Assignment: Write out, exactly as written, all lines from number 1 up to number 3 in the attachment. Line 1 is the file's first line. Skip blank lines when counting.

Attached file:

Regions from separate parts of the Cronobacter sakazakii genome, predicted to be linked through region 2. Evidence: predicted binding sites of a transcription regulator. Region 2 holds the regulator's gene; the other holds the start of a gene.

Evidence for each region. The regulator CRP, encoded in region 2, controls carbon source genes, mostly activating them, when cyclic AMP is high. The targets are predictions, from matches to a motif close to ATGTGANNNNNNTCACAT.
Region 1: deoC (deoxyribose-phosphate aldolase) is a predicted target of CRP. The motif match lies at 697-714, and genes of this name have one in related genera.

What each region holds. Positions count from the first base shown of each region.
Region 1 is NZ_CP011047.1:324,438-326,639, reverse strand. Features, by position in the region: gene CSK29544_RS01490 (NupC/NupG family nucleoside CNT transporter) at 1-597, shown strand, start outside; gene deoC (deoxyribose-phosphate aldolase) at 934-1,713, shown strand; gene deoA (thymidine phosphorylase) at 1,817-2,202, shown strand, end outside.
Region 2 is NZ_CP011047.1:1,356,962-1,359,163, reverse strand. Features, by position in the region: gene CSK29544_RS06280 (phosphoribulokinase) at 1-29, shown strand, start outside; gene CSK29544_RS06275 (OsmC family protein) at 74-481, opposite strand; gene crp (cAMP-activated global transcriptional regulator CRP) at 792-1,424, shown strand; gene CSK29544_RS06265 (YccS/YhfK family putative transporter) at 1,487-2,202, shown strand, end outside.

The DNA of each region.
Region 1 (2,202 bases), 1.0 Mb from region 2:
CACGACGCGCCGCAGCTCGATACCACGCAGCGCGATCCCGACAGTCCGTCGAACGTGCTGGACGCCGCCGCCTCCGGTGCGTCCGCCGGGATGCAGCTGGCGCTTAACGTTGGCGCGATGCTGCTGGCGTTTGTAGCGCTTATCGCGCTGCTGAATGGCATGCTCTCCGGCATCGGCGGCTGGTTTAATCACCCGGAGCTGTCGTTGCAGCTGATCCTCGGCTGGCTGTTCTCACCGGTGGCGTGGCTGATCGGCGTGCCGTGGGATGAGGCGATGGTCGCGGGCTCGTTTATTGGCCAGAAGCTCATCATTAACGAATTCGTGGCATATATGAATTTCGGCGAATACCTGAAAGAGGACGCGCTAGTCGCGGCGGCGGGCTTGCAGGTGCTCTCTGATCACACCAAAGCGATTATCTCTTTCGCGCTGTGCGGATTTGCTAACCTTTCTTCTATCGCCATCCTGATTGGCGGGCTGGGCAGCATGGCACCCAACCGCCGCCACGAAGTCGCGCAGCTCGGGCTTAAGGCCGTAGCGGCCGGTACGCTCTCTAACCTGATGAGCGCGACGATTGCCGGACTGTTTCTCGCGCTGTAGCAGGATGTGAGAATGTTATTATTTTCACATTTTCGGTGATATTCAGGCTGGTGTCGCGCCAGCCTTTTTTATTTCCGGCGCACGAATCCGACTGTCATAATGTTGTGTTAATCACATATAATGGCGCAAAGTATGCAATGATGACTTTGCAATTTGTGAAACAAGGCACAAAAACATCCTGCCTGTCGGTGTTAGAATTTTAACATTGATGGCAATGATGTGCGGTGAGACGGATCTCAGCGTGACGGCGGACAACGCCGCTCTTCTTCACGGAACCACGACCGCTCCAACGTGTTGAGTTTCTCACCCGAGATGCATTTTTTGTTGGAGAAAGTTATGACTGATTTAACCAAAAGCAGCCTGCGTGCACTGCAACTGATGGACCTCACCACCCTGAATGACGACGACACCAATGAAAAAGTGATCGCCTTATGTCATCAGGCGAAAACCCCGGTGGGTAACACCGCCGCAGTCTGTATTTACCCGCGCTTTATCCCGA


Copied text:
Regions from separate parts of the Cronobacter sakazakii genome, predicted to be linked through region 2. Evidence: predicted binding sites of a transcription regulator. Region 2 holds the regulator's gene; the other holds the start of a gene.

Evidence for each region. The regulator CRP, encoded in region 2, controls carbon source genes, mostly activating them, when cyclic AMP is high. The targets are predictions, from matches to a motif close to ATGTGANNNNNNTCACAT.
Region 1: deoC (deoxyribose-phosphate aldolase) is a predicted target of CRP. The motif match lies at 697-714, and genes of this name have one in related genera.